“I remember [the cover featured] Shelley in the basement. It was something that seemed horrific. And it still is. We were talking about this the other day… When we got to that moment it kind of happened in a similar way. We had to do a deadite in the cellar. It was kind of a flashback, remembering what it was like to see that face for the first time and to try to make something scarier when remaking it. That was the biggest challenge. Basically what we pitched to Raimi was doing a movie in the same tone, with the same horror that I personally experienced when I watched it for the first time. Of course when you're twelve [it's scary]. Today you can watch The Evil Dead and go, ‘Oh, it's campy!’ But then I didn't laugh at any moment. It was traumatic. I was twelve and it was something I shouldn't have done. I should have been way older. What we pitched to Sam then was the story and that same tone. We thought it was violent, it was horrific and it was pretty cool at the same time, because you're watching something you're not supposed to watch. And Sam said yes right away.”
Tappert shares his thoughts on going back to his Dead roots.
“Evil Dead 2 and Army of Darkness, we loved them, but they never really worked for a wider audience. DVD-wise, download-wise, Evil Dead 1 still outpaces those movies in terms of people who watch it. So even though Drag Me to Hell was its own thing and had that borderline tone at times, I think the audience never knew exactly how to react. I think straightforward horror [works]. I mean [the comedic elements can play] for film fans, but The Cabin in The Woods didn't translate into a huge audience at the end of the day. We wanted straightforward horror and that's what [Fede did].”
Alvarez says that fans will see the original Dead’s car (Raimi’s beloved “Classic” model, which featured in both sequels), as well as some of the zooms and Dutch-angle shots that have come to be associated with The Evil Dead. He also explains his decision to feature a new protagonist in his script (which underwent a minor rewrite at the hands of Diablo Cody).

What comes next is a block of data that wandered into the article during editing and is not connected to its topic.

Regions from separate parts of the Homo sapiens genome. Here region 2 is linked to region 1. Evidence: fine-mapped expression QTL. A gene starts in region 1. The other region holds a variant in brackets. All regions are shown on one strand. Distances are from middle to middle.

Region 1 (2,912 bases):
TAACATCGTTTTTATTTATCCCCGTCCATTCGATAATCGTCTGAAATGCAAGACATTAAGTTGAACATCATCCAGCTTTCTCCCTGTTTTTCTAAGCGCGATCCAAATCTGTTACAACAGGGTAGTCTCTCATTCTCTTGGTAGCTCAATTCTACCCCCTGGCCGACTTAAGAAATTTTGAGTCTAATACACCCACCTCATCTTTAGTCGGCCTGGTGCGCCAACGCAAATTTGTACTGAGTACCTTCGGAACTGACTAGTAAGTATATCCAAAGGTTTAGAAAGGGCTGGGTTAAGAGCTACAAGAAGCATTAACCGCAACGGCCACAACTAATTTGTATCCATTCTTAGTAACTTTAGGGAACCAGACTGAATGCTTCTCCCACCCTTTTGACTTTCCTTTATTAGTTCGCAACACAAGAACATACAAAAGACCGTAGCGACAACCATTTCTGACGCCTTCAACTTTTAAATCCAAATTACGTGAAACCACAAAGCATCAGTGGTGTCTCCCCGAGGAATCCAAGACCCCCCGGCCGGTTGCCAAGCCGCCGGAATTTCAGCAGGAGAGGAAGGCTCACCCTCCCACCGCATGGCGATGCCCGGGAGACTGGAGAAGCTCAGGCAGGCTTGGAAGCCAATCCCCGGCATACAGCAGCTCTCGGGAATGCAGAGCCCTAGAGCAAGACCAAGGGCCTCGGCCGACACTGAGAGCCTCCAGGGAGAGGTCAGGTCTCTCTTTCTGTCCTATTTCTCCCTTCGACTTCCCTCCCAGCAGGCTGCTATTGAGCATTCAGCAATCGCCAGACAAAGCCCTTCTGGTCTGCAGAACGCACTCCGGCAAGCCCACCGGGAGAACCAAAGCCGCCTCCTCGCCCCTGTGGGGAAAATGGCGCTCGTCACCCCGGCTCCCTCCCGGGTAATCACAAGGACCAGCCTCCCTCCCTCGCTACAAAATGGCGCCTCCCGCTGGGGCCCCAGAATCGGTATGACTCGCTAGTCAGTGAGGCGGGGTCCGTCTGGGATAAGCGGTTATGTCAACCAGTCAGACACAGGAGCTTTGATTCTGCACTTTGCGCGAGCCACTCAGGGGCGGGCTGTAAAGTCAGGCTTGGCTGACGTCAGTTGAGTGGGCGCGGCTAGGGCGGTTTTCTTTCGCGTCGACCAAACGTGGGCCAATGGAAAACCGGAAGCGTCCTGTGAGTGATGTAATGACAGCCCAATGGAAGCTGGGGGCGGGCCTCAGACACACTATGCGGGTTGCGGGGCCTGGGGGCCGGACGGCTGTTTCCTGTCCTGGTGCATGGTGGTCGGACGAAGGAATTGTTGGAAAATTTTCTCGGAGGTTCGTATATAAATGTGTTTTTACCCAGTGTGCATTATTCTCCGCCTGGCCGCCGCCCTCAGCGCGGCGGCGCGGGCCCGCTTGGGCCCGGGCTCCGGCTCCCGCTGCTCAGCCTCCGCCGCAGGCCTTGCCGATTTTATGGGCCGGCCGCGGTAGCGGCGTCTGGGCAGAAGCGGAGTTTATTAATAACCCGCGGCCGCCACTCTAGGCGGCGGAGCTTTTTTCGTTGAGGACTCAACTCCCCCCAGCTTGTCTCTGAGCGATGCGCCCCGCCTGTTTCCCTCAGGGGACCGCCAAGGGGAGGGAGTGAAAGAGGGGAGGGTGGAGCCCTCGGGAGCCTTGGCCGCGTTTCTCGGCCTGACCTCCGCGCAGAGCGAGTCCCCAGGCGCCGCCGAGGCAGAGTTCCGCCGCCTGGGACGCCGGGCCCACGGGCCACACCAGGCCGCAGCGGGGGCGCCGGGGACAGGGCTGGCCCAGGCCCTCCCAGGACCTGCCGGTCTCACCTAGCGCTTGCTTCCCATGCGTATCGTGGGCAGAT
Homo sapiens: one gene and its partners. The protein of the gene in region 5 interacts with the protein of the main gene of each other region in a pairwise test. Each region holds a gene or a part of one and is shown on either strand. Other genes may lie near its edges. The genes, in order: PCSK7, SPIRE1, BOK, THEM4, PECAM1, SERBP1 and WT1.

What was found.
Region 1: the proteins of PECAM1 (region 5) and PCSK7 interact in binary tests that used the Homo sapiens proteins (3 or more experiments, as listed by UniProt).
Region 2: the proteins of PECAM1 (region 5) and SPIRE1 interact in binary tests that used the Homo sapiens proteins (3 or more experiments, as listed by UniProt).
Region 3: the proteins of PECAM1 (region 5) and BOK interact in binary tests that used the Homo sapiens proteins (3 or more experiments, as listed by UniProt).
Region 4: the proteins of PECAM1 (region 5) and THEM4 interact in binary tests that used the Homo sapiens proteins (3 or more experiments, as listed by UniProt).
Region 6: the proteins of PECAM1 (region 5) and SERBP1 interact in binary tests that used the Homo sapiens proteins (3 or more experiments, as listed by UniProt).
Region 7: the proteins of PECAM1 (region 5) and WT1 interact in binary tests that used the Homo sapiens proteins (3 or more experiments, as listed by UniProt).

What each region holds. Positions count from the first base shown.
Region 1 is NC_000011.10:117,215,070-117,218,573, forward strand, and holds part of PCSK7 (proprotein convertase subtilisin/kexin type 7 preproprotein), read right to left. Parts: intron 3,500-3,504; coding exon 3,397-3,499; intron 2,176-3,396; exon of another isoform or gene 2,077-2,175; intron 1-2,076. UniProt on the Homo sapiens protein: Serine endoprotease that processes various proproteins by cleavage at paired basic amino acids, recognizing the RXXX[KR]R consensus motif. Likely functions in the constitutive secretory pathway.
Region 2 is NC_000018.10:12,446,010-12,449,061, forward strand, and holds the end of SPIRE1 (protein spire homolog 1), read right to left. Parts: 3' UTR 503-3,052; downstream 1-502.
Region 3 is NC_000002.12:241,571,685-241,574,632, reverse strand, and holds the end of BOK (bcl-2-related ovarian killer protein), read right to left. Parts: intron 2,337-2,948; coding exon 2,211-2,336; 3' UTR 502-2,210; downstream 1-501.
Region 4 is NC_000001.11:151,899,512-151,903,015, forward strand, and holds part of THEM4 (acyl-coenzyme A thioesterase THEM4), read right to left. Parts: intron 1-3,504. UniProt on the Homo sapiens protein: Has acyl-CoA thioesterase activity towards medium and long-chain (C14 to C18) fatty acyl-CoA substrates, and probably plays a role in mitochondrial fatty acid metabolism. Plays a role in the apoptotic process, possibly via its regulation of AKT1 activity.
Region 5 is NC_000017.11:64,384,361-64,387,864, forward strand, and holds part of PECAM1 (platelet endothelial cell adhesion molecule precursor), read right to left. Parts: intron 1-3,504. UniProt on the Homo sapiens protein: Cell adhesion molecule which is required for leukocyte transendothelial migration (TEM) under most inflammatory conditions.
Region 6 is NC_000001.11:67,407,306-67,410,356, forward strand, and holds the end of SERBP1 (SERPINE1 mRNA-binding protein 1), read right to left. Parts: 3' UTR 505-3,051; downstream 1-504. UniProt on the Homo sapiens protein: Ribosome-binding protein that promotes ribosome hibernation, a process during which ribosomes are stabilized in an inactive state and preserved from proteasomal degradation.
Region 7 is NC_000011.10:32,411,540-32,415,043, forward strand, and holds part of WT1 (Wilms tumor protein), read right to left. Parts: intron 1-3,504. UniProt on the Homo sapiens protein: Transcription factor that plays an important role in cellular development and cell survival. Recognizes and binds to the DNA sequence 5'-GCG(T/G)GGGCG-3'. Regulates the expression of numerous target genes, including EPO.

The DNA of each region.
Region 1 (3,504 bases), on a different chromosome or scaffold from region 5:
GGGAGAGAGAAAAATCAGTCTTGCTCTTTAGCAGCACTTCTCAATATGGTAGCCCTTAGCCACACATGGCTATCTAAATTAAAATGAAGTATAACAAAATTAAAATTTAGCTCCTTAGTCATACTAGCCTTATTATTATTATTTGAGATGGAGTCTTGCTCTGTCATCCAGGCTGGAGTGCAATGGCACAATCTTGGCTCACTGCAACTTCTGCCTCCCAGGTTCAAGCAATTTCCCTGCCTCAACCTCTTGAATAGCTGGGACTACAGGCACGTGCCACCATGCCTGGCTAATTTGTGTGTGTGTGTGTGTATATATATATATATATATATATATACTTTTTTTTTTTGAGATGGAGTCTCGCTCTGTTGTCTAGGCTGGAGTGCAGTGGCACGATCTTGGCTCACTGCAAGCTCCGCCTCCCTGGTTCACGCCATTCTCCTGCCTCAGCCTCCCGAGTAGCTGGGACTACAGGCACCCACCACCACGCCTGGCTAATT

“I've been a fan of this forever and I'm not going to touch Ash,” he says simply. “That's something you don't do.”
Levy, Alvarez’s redheaded heroine, chimes in. “We're doing everything that you see. I don't know how much I'm allowed to give away, but at one point I vomit all over somebody. A lot of vomit. Like, a shit-ton of fluid. I had a tube practically down my throat, and I'm on top of this girl and vomiting all over her. When you actually do something like that – I don't think I can actually describe the sensation – but I actually went to the corner and cried. I'm really sensitive. But I felt like I was really drowning my friend Jessica, it felt so bad. I was shaking.
“It got up her nose, it was coming out of everywhere, and she stood right up and was like, ‘Yep, let's do it again!’ and I was in the corner crying. It's really violent. When we were in the audition room, Bruce [Campbell, who’s returning as producer,] was like, ‘Do you know what it's like to be buried alive? Do you know what it feels like?’ And, of course, I wanted the job, so I was like, “Yeah, yeah, yeah, bring it on!’ Then you do it, it's hard. But like I said, you'll see it in the movie. I think it'll reflect in our performances. It's as real as you can get without actually hurting each other.”
“Bruce was trying to scare everybody,” laughs Alvarez, “’Have you ever done this kind of make-up? You're going to be miserable’ ‘I haven't, but I'm ready to try!’ ‘You're not going to like it.’”
Tapert explains the producers’ once controversial decision to pursue a remake.
“It was interesting that it was Sam who was most for it. I was relatively indifferent, and Bruce was kind of dead-set against it. And that kind of drifted on for a number of years. We were working with Fede on another project called ‘Panic Attack.’ And as it became very apparent that there were other movies that had similar storylines that were gonna get to theaters beforehand… We really like Fede and he’s a smart guy, and we had enjoyed this experience. The beauty of [Fede’s pitch] and what got Bruce aboard was there was no Ash character. And up until that time, that was the tripping point. Everyone else we spoke to had talked about this or ‘Oh, let’s make Ash into this or do that.’ None of those were the right thing that were gonna get it made. And it was that Fede actually brought that linchpin to getting the project made, saying, ‘We’re not gonna deal with that, we’re gonna go in a different direction.’
Horror fans everywhere will have a chance to experience that direction for themselves when the new Evil Dead opens on April 12th.